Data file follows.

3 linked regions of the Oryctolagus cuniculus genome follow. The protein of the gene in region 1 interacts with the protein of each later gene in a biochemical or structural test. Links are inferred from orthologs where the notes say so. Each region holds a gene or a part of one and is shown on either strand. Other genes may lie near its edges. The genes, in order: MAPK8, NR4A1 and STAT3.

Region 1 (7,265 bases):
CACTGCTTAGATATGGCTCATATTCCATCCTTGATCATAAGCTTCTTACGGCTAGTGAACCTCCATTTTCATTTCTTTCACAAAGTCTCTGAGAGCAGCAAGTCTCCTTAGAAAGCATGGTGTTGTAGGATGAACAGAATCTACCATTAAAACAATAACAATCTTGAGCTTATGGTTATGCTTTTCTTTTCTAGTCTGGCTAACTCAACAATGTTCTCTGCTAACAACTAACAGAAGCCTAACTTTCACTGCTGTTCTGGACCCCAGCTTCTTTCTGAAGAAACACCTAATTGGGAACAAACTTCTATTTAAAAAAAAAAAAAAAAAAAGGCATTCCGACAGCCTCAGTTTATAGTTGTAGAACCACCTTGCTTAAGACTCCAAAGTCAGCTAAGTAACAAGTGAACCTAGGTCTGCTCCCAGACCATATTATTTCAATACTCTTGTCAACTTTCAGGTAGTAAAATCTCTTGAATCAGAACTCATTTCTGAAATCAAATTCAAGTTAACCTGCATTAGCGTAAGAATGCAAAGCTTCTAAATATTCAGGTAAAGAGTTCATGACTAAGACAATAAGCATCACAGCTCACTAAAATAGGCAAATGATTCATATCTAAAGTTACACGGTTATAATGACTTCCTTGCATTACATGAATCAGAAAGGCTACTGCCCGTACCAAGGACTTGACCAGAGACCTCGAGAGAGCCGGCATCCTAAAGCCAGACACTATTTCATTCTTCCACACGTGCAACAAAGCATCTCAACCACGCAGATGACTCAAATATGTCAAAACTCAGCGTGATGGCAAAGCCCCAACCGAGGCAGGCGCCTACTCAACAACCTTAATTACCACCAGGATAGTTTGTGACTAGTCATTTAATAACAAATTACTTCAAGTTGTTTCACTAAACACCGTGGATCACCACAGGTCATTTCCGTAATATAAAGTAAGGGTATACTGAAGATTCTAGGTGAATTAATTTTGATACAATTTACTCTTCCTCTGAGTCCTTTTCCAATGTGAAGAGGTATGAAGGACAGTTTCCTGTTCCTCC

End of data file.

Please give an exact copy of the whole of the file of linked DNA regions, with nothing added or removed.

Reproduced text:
3 linked regions of the Oryctolagus cuniculus genome follow. The protein of the gene in region 1 interacts with the protein of each later gene in a biochemical or structural test. Links are inferred from orthologs where the notes say so. Each region holds a gene or a part of one and is shown on either strand. Other genes may lie near its edges. The genes, in order: MAPK8, NR4A1 and STAT3.

Region 1 (7,265 bases):
CACTGCTTAGATATGGCTCATATTCCATCCTTGATCATAAGCTTCTTACGGCTAGTGAACCTCCATTTTCATTTCTTTCACAAAGTCTCTGAGAGCAGCAAGTCTCCTTAGAAAGCATGGTGTTGTAGGATGAACAGAATCTACCATTAAAACAATAACAATCTTGAGCTTATGGTTATGCTTTTCTTTTCTAGTCTGGCTAACTCAACAATGTTCTCTGCTAACAACTAACAGAAGCCTAACTTTCACTGCTGTTCTGGACCCCAGCTTCTTTCTGAAGAAACACCTAATTGGGAACAAACTTCTATTTAAAAAAAAAAAAAAAAAAAGGCATTCCGACAGCCTCAGTTTATAGTTGTAGAACCACCTTGCTTAAGACTCCAAAGTCAGCTAAGTAACAAGTGAACCTAGGTCTGCTCCCAGACCATATTATTTCAATACTCTTGTCAACTTTCAGGTAGTAAAATCTCTTGAATCAGAACTCATTTCTGAAATCAAATTCAAGTTAACCTGCATTAGCGTAAGAATGCAAAGCTTCTAAATATTCAGGTAAAGAGTTCATGACTAAGACAATAAGCATCACAGCTCACTAAAATAGGCAAATGATTCATATCTAAAGTTACACGGTTATAATGACTTCCTTGCATTACATGAATCAGAAAGGCTACTGCCCGTACCAAGGACTTGACCAGAGACCTCGAGAGAGCCGGCATCCTAAAGCCAGACACTATTTCATTCTTCCACACGTGCAACAAAGCATCTCAACCACGCAGATGACTCAAATATGTCAAAACTCAGCGTGATGGCAAAGCCCCAACCGAGGCAGGCGCCTACTCAACAACCTTAATTACCACCAGGATAGTTTGTGACTAGTCATTTAATAACAAATTACTTCAAGTTGTTTCACTAAACACCGTGGATCACCACAGGTCATTTCCGTAATATAAAGTAAGGGTATACTGAAGATTCTAGGTGAATTAATTTTGATACAATTTACTCTTCCTCTGAGTCCTTTTCCAATGTGAAGAGGTATGAAGGACAGTTTCCTGTTCCTCC